It's early Sunday morning and I just get off the phone from talking to Mom. Saturdays and Sundays are her days to be busy in church-related activities. She was calling to let me know that she was running late to her appointments and to assure me that despite the fact the rain and dampness of yesterday has given way to significantly cooler temps this morning (which greatly affects to her major health problems, arthritis and COD), she is fine (all things considered) and she didn't want me to worry if she was late about calling to let me know she had arrived at her destination.
But during our conversation she related an interesting story that happened yesterday while she was working with a a preacher friend of hers and his wife. The preacher (a divine-healing believing holiness preacher) noticing her shortness of breath, slowness of movement, and the fact that she was about to lose her voice, told her he was going to pray for her. That's not unusual for people of that particular strand of faith.
What did interest me was mom's reaction. She told me explained to her preacher friend that, yes, by all means he should pray for her. Still, she said, nature would have to work its course. She told him she of course believes in prayer and felt that God could touch her, but it would likely be over time rather than instantaneously. Because, she said, we are subject to the laws of nature too, and just as we all must die someday in accordance with Nature's Law, infirmities follow a natural course as well.
Now that impressed me. And it seems to signal a change of thought with her regarding prayer. At least I can say that when I was a child and my family were immersed in Pentecostal Churchianity such talk would have been thought to display a distinct lack of faith.
During the past three years that my mom has been almost next door to me, we have held many conversations and exchanged ideas about religion and prayer. I like to think that maybe I have been instrumental in helping her modify some of her more crude or extreme beliefs.
I know after one extended discussion about prayer I lent her my copy of Jim Carrey's Bruce Almighty. I was impressed with the way Carrey's character, when given a portion of God's power, brought about some very negative results through an unwise misuse of it. For example, when he pulled the moon closer to enhance the romantic mood he was setting up for an evening with his girlfriend it had very bad unintended side-effects. The next day he was greeted by reports of tsunamis caused by the unusual moon activity of the night before. Did that not throw some light on how God should deal with our more misguided prayers? If not, surely the scene where Bruce (Carrey), in a frantic effort to catch up on the huge backlog of prayers, decides to just answer "yes" to all of them rather than considering the merits of each, with again unintended circumstances developing. Everyone won the lottery, just as they were praying to have happen, but because everyone did win, the prize was a pittance once divided among all the winners.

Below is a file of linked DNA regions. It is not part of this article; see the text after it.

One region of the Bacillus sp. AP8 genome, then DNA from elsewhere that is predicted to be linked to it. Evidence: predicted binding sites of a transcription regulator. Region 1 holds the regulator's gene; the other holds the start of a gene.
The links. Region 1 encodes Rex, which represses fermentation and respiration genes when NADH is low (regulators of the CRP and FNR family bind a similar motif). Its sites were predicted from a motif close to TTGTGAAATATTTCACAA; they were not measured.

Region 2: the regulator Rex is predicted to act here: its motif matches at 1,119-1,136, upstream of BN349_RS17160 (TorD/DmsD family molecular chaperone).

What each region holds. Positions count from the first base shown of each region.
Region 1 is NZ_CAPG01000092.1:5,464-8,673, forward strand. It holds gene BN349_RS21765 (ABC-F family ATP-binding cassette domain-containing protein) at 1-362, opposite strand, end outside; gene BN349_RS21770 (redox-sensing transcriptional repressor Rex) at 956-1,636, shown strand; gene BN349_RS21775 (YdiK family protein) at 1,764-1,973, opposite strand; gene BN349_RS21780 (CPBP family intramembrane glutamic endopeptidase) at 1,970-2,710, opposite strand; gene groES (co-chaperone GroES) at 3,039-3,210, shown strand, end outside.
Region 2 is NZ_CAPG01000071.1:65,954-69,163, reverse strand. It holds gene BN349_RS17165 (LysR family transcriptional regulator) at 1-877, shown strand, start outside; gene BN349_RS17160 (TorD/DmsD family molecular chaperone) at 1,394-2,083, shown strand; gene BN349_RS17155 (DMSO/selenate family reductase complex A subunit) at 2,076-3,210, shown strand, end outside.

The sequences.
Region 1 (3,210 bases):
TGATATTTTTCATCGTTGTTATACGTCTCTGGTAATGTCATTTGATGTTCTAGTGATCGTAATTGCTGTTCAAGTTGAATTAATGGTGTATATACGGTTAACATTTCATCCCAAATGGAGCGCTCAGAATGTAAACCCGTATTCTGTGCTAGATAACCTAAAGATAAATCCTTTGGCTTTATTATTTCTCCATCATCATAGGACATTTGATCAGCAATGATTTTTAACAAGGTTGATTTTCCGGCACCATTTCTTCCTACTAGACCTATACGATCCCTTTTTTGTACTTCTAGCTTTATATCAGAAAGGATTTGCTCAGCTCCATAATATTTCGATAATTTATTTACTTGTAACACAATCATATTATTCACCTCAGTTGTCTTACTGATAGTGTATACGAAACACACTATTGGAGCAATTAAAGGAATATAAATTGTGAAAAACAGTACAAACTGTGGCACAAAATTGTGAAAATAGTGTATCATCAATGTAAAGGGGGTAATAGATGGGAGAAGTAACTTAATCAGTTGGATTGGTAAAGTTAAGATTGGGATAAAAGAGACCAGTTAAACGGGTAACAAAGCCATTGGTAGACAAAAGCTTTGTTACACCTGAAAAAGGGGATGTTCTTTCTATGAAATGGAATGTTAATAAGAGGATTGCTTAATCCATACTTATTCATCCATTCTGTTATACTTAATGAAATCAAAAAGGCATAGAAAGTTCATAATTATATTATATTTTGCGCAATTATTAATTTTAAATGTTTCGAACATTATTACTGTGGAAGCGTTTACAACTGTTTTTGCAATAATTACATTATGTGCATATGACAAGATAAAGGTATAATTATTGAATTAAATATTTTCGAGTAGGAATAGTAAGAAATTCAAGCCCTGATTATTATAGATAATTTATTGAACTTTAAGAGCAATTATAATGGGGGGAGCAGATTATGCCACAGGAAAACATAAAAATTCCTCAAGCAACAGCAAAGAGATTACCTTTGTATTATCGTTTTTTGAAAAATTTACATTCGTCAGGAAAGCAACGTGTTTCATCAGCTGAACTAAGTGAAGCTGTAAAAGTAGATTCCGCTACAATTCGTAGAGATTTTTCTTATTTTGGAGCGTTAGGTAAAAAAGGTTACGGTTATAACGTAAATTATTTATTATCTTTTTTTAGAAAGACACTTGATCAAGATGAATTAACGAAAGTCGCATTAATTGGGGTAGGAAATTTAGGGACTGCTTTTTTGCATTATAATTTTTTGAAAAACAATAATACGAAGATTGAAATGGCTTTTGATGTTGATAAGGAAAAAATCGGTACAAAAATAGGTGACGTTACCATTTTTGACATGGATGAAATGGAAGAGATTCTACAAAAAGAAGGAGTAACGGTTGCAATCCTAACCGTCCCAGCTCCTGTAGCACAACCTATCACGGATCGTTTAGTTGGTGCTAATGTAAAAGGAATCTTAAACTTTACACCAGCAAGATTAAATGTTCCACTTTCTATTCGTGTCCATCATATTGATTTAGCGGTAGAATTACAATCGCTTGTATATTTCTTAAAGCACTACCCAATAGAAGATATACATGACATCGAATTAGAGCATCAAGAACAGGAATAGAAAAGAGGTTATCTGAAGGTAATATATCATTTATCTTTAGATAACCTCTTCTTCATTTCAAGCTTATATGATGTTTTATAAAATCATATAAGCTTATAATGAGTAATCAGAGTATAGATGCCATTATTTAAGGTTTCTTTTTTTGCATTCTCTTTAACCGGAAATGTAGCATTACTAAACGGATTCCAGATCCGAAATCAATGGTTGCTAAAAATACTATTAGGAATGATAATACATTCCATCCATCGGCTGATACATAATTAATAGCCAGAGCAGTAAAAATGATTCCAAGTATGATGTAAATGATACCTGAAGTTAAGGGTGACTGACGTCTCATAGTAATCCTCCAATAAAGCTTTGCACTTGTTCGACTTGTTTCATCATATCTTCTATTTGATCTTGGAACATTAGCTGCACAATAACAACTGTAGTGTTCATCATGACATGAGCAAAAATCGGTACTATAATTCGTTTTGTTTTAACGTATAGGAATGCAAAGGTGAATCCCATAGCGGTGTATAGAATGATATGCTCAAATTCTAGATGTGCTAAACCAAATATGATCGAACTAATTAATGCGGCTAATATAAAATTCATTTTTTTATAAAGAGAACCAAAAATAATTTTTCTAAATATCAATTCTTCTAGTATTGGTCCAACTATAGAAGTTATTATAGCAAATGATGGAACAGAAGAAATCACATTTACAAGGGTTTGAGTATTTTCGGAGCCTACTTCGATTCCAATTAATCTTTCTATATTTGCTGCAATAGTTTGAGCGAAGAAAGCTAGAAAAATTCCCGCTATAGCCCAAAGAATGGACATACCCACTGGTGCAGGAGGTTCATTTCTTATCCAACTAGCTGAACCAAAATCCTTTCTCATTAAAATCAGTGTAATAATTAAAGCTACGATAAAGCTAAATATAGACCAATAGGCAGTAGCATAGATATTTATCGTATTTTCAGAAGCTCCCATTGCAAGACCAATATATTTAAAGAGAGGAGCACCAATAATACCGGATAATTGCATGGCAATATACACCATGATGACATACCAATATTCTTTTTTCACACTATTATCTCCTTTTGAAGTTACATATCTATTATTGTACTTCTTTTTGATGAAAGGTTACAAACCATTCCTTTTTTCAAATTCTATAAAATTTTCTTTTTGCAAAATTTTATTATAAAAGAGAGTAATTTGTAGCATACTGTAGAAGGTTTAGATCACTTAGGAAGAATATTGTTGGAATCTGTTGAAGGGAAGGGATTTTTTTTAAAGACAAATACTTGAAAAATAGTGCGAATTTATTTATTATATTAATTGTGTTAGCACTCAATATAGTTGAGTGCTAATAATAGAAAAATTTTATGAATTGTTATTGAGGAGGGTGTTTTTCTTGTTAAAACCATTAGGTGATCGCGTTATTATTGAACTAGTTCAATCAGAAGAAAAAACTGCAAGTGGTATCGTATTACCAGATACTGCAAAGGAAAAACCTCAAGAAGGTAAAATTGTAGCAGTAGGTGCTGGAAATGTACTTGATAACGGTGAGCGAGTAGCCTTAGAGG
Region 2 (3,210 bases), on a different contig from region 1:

My mother fell in love with that movie and told me she watched it over and over, laughing out loud every time, before she returned it to me. Then she went to a nearby used book store and bought a copy for herself. I was afraid my main intent in turning her on to that movie had been lost in the sheer comedy of it.
The subject of prayer is a troublesome one for me. It was a childhood habit that I suppose I never really outgrew. During the coldest days of the season of my unbelief I pretty much quit praying - sort of. I would find myself talking out loud, usually grumbling about how sucky the world and life in it seemed to be so much of the time. I didn't then see those as prayers because I had lost faith in a God who could hear prayers and wasn't asking for a damned thing. But maybe those "why, God why?" prayers showed more faith than the God-as-genii prayers that I used to pray, knowing full well I was being selfish and frivolous.
I've noticed Mom doesn't tell me as often as she used to that she is praying for me. More often she just reminds me that she is "in my corner." I know she still does pray for me, but I'm sure those aren't prayers that I win the lottery and such. Mature faith doesn't obsess with God protecting us from the hardships of life which are common to all humans. I think Mom is as faith-full as ever. But I do notice a certain maturity to her thought. Perhaps I deserve no credit at all for that. Perhaps the years of living have done more to ground her faith in reality. Either way, she impresses me still. And I still appreciate her prayers as the expression of love and concern that they are.